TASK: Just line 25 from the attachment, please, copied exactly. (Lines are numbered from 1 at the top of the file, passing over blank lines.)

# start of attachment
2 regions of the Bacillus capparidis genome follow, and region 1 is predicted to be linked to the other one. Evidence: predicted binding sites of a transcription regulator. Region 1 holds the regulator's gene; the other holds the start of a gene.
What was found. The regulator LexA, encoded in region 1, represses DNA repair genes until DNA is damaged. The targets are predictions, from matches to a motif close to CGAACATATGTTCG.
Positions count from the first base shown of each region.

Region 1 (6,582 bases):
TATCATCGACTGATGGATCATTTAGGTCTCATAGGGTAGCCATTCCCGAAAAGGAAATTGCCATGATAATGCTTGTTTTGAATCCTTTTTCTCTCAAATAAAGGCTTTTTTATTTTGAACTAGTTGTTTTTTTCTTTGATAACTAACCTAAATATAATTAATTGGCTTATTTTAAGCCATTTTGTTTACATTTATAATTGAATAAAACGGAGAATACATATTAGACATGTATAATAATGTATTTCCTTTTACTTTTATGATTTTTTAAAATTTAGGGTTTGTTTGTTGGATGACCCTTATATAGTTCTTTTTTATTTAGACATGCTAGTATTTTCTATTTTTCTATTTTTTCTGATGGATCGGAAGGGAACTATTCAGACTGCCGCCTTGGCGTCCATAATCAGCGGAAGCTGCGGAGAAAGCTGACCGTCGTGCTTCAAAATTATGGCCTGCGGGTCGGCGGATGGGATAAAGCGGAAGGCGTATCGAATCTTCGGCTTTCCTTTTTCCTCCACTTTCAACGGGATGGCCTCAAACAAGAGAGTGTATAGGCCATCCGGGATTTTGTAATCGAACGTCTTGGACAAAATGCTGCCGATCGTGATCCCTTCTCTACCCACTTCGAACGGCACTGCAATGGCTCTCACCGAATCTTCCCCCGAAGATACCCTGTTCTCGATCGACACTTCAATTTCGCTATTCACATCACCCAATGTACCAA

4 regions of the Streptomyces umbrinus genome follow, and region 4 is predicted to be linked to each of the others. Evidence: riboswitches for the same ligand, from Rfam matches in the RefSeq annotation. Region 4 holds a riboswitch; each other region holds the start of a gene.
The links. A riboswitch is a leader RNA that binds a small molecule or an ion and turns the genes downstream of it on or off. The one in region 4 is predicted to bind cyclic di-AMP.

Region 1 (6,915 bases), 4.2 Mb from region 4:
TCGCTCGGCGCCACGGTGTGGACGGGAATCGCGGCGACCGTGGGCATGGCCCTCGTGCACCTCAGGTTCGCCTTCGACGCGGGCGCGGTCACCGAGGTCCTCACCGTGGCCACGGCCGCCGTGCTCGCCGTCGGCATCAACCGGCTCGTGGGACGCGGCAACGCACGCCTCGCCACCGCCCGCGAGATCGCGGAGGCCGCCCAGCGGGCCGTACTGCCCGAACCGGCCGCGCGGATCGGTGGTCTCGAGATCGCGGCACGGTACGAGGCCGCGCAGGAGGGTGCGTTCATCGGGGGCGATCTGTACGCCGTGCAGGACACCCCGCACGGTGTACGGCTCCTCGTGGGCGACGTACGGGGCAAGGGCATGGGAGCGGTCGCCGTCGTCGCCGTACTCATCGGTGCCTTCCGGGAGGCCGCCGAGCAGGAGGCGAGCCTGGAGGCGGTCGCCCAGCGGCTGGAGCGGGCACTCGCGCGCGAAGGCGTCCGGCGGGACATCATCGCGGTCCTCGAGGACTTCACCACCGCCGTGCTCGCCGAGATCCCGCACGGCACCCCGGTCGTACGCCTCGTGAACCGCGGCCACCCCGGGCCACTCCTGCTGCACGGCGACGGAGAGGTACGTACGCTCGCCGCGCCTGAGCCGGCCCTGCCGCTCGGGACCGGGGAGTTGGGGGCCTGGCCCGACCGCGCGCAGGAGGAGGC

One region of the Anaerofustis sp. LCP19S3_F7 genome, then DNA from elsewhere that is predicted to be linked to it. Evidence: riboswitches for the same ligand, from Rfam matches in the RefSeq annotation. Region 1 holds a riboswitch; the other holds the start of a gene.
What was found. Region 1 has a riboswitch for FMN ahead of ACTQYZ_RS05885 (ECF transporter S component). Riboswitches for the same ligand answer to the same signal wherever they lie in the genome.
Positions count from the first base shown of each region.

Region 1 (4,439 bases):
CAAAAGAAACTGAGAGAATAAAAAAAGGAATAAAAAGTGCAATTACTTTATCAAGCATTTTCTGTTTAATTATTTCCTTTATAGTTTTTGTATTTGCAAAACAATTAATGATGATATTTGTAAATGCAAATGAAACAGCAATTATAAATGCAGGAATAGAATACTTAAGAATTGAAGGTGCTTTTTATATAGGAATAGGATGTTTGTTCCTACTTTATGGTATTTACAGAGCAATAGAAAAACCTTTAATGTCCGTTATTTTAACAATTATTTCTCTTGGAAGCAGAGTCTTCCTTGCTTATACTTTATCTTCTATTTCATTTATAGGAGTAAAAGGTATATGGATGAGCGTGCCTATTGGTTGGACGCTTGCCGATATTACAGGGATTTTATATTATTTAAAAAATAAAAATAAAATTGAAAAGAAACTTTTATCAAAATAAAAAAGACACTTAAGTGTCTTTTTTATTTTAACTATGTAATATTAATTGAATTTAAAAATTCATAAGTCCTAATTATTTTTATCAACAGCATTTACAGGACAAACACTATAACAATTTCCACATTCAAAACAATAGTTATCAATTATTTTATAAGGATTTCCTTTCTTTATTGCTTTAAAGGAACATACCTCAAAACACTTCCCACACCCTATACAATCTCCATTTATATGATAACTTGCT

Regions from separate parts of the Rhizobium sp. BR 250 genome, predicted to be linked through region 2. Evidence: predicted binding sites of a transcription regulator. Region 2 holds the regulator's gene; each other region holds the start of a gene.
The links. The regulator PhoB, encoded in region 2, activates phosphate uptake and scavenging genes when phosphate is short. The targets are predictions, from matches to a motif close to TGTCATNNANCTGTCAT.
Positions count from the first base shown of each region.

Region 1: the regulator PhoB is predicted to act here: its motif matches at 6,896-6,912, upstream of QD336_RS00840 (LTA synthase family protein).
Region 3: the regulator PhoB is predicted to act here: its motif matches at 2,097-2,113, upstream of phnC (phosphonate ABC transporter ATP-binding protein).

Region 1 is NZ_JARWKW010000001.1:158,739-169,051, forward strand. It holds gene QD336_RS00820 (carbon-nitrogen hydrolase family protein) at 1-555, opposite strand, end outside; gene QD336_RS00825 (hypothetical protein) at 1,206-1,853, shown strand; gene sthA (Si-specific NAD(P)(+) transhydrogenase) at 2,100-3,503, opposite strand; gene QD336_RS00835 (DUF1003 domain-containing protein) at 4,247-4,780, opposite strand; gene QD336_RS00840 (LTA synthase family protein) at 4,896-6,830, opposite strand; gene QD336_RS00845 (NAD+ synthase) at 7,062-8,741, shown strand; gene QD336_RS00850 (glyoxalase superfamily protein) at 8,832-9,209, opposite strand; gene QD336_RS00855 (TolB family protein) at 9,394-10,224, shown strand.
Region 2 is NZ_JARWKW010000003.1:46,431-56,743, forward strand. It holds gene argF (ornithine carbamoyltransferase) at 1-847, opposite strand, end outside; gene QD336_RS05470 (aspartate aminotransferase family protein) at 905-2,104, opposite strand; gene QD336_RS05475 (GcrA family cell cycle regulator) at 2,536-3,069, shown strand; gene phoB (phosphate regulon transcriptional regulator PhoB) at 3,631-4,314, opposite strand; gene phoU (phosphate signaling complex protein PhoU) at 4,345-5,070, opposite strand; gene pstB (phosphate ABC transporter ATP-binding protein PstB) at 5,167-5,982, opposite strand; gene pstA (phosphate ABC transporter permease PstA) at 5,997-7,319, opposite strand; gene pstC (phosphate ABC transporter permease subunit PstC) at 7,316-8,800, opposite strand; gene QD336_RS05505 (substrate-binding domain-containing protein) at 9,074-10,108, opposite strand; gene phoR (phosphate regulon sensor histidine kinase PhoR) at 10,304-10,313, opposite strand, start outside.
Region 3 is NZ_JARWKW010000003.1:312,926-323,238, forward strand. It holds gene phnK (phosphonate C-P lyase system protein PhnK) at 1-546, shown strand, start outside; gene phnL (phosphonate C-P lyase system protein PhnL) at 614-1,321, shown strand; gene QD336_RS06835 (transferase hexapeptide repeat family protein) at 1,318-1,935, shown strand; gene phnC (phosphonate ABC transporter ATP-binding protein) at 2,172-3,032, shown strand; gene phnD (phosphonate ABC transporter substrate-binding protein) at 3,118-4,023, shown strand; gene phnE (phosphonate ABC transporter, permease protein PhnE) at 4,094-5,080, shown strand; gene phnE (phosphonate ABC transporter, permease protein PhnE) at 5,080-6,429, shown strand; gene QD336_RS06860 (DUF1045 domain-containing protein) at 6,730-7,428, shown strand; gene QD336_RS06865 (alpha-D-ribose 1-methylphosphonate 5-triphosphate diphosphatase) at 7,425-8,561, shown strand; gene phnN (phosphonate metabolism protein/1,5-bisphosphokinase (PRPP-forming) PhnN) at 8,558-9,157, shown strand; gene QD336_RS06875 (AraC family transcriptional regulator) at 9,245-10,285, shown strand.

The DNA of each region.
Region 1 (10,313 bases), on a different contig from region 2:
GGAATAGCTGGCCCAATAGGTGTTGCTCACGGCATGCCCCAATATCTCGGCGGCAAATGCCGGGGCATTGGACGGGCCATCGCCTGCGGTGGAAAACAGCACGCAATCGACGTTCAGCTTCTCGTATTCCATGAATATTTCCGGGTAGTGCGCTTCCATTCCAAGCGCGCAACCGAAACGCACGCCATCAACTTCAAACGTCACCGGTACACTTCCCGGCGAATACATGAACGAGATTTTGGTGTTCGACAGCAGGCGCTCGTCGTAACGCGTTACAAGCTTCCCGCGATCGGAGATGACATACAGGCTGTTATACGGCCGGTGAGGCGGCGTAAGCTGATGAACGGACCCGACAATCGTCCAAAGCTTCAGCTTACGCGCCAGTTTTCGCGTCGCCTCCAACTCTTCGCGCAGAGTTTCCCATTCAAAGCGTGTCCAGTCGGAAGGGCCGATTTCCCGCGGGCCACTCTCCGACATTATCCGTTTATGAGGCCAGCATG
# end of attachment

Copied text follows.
GGAATAGCTGGCCCAATAGGTGTTGCTCACGGCATGCCCCAATATCTCGGCGGCAAATGCCGGGGCATTGGACGGGCCATCGCCTGCGGTGGAAAACAGCACGCAATCGACGTTCAGCTTCTCGTATTCCATGAATATTTCCGGGTAGTGCGCTTCCATTCCAAGCGCGCAACCGAAACGCACGCCATCAACTTCAAACGTCACCGGTACACTTCCCGGCGAATACATGAACGAGATTTTGGTGTTCGACAGCAGGCGCTCGTCGTAACGCGTTACAAGCTTCCCGCGATCGGAGATGACATACAGGCTGTTATACGGCCGGTGAGGCGGCGTAAGCTGATGAACGGACCCGACAATCGTCCAAAGCTTCAGCTTACGCGCCAGTTTTCGCGTCGCCTCCAACTCTTCGCGCAGAGTTTCCCATTCAAAGCGTGTCCAGTCGGAAGGGCCGATTTCCCGCGGGCCACTCTCCGACATTATCCGTTTATGAGGCCAGCATG